Phlebotomine sandflies (Diptera: Psychodidae) are small-sized Diptera, that are light colored with a hairy body and semi-erect lanceolate wings. Their head forms a ninety-degree angle with their thorax giving them a hunchback appearance1. Extensive studies have been conducted on sandflies because the females are the only proven natural vector ofLeishmaniaspecies-the causative agents of leishmaniasis2.
Generally, sandflies are captured from biomes with differing environmental conditions. Therefore, good transport conditions and methods for preparing and conserving the specimens are important. The development of better specimen-preparation techniques is fundamental for the precise identification of taxonomic structures.
Analysis of the morphological characteristics of sandflies is the first step in species identification. Males are identified primarily by observing the characteristics of their external genitalia using slides typically prepared with Canada Balsam, a high refringence resinous medium that ensures good visualization of the morphological characters under microscopy.
However, in females, structures such as the cibarium and spermatheca require special attention. Therefore, it is important that the slides are prepared with the specimen in the dorsoventral position to ensure that these structures can be visualized by optical microscopy1,3. Thus, the use of Berlese’s fluid, an aqueous and low refringence medium, contributes to the visualization of the internal morphology and identification of the species, although it has a temporary character.
Currently, the procedures employed to prepare microscope slides of sandflies for taxonomic identification include the use of several chemical reagents, such as potassium hydroxide, acetic acid, and lactophenol. These chemicals promote softening of the chitin exoskeleton and visualization of morphological structures. Traditionally, to prepare permanent glass slides, Canada balsam and/or Berlese’s fluid have been used1,4–6. However, they have some disadvantages, including high cost and toxicity. Therefore, in the present study, the use of Kisser glycerol gelatin to prepare microscope slides of sandflies to reduce cost, minimize the exposure to potentially toxic reagents, and ensure the preservation of specimens for taxonomic studies is proposed. To the best of our knowledge, this is the first to test of Kisser glycerol gelatin as an alternative to Canada balsam and Berlese’s fluid.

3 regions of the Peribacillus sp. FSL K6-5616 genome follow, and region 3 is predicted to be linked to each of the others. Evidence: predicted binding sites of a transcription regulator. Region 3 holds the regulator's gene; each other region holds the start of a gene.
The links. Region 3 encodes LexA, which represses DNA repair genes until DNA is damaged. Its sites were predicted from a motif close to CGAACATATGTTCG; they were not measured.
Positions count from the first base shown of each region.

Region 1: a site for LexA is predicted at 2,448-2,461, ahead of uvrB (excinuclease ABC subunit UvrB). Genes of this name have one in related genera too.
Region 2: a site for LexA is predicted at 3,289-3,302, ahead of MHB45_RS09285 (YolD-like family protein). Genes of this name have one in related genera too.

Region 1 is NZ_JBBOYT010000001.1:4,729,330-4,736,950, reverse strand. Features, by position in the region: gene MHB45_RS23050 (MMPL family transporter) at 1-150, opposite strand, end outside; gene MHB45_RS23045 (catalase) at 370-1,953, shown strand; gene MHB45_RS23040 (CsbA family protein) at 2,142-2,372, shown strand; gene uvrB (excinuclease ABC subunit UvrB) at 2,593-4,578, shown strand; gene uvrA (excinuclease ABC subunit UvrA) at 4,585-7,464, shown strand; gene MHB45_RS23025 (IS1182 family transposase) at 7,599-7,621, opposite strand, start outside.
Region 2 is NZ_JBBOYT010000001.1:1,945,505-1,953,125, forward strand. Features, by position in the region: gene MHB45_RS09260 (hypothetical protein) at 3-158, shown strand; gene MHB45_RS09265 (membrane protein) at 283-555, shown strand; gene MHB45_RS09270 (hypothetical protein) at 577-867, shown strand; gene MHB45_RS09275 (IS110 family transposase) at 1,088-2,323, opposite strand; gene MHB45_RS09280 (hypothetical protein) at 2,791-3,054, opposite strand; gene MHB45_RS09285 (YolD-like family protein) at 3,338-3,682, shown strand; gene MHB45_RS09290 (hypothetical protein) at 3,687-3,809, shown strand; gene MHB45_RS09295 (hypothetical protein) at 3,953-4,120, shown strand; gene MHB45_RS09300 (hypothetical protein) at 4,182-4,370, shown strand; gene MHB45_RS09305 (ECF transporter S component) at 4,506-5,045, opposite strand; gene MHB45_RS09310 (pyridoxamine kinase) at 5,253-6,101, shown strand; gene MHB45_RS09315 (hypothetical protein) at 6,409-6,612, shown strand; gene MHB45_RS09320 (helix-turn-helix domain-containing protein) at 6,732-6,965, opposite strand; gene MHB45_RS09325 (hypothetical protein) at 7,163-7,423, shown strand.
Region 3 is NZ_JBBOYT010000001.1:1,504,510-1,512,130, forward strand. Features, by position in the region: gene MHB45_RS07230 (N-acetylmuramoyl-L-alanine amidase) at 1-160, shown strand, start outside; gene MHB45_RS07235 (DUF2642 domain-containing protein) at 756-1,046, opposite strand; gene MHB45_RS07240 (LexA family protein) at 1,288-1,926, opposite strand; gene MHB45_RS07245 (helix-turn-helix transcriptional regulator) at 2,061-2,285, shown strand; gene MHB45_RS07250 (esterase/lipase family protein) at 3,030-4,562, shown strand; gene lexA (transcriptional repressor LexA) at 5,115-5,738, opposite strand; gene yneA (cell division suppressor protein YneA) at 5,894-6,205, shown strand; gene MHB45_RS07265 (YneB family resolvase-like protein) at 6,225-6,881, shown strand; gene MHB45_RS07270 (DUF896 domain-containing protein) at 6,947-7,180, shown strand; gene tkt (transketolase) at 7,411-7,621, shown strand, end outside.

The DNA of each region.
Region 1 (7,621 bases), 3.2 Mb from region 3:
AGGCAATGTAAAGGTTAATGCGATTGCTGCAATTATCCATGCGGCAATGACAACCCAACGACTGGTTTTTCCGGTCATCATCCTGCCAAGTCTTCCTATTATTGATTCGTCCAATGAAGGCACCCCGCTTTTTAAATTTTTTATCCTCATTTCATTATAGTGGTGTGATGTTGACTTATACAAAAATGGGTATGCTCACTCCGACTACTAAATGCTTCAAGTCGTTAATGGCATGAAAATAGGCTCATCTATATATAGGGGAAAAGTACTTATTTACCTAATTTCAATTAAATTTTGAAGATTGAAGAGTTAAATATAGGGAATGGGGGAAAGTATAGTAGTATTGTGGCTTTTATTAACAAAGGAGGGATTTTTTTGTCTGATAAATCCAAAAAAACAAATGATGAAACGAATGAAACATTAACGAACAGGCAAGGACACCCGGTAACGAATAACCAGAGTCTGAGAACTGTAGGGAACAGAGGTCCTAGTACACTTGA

The sandflies were collected from the urban area of Floriano, Piauí, Brazil using Hoover Pugedo (HP) light traps from 6:00 pm to 6:00 am. The sandflies were identified and diaphanized according to Vilela7.
The preservation of sandflies in Kisser glycerol gelatin by the modified method of Salgado-Laboriau8has not been published in specialized literature. The method uses a solution comprised of a colorless gelatin (7 g), 21 mL of glycerin (82%), and 24.5 mL of distilled water.
Gelatin was diluted in distilled water at 50°C and then glycerin was added. Subsequently, the solution was maintained at -4°C. In the original description of Salgado-Laboriau8, the formulation also was comprised of phenol (1 g). However, in the present study, phenol was initially not chosen for use because of its toxicity9,10. The sandflies were arranged on a slide, fixed using heat-liquefied Kisser glycerol gelatin having a consistency of jelly, and a coverslip was placed over it. Subsequently, the edges of the coverslip were sealed using paraffin wax, which would help preserve the specimen8.
Forty-two slides of sandflies were prepared using the Kisser glycerol gelatin method (modified from Salgado-Labouriau8), of which 21 were of the species Lutzomyia longipalpis and 21 of Lutzomyia sp. (Figure 1). These slides were compared with those deposited in the Coleção de História Natural da Universidade Federal do Piauí (CHNUFPI), which were prepared using Canada balsam and/or Berlese’s fluid.